Thursday, October 14, 2010

King's opposition

On April 6th 1968 The Memphis World showcased an article featuring a protest speech given by Congressman Dan Kuykendall titled, “Setting the Record Straight on Memphis.” During the speech he gave an account of what he believed actually happened on the day of the march led by Dr. Martin Luther King Jr. His account of Dr. King’s actions tell a story of irresponsibility and poor leadership as if Dr. King was not a leader at all, but a mere imposter trying to fill shoes far too big for his feet.

The first of Kuykendall’s claims comes from the fact that students left their classes to march alongside Dr. King. “This man. Dr. Martin Luther King exhorted even high school students to leave their classrooms and to join a march through the downtown streets of our city. The Negro teenagers of our city are no more and no less impressionable than those of any other city, Negro or white.” This entire claim is entirely false given that Dr. King was nonviolent, and in no way forced anyone to do anything against his or her own will. He was an intelligent man with followers like every other movement leader. Even more frustrating is the preceding ideas leading up to Kuykendall’s accusations of Dr. King. Kuykendall alludes to Dr. King before mentioning him by name in his speech as “some internationally known figure that by some unbelievable set of circumstances was at one time awarded a Nobel Peace Prize.” The fact that Kuykendall is willing to say that the Nobel Peace Prize is awarded by chance or mistake is clearly a testament to his ill will towards Dr. King, and possibly mankind in general.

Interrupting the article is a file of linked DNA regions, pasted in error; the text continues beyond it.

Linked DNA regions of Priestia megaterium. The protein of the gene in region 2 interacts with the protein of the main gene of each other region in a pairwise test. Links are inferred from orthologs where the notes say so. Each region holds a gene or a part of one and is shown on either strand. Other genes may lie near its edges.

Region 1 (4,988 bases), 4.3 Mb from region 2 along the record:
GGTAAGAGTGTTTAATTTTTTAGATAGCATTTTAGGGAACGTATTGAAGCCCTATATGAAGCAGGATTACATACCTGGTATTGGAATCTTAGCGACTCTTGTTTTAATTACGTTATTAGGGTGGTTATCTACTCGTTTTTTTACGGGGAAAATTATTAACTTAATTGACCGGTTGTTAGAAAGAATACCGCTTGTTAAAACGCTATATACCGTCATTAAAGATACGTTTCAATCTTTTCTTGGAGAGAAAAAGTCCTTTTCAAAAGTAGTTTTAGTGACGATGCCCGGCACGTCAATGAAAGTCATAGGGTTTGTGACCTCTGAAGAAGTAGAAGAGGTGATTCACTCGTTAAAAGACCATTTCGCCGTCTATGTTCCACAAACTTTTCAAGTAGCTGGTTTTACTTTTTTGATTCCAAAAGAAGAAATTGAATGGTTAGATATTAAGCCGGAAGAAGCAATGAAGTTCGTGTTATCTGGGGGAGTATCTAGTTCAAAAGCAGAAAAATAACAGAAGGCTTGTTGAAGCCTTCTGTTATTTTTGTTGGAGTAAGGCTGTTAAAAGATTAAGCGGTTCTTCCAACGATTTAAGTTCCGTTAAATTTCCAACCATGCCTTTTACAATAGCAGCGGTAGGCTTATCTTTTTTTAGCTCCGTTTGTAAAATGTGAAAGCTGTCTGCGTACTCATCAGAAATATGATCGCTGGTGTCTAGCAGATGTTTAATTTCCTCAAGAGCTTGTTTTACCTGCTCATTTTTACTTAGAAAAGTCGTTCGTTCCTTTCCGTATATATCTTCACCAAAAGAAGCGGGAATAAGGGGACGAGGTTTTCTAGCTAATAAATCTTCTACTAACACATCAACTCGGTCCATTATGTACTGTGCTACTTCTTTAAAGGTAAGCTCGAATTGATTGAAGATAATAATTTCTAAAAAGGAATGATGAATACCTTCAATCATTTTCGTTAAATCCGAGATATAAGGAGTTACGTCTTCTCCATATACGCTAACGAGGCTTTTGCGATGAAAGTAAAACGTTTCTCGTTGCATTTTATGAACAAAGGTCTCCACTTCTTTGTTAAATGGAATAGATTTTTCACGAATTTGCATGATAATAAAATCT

Kuykendall continues to size up Dr. King as a coward and fraud throughout the remainder of his speech. Granted Kuykendall was clearly wrong, his speech offers an alternative viewpoint to the effect of Dr. King’s marches and protests. Throughout most public education we are taught that Civil Rights was a hard fought battle and morality was in the end victorious. But what a lot of curriculums fail to mention is the hatred that supplemented the battle at hand. While I was heavily offended at the words of Kuykendall it broadened my focus on the Civil Rights movement altogether to realize that leaders of our country at one point truly believed that this movement was wrong. What governing principles would lead a man to believe that treating human beings as anything less than human could be justified?

Source: “Memphis World: Cong. Kuykendall Raps Dr. King!”

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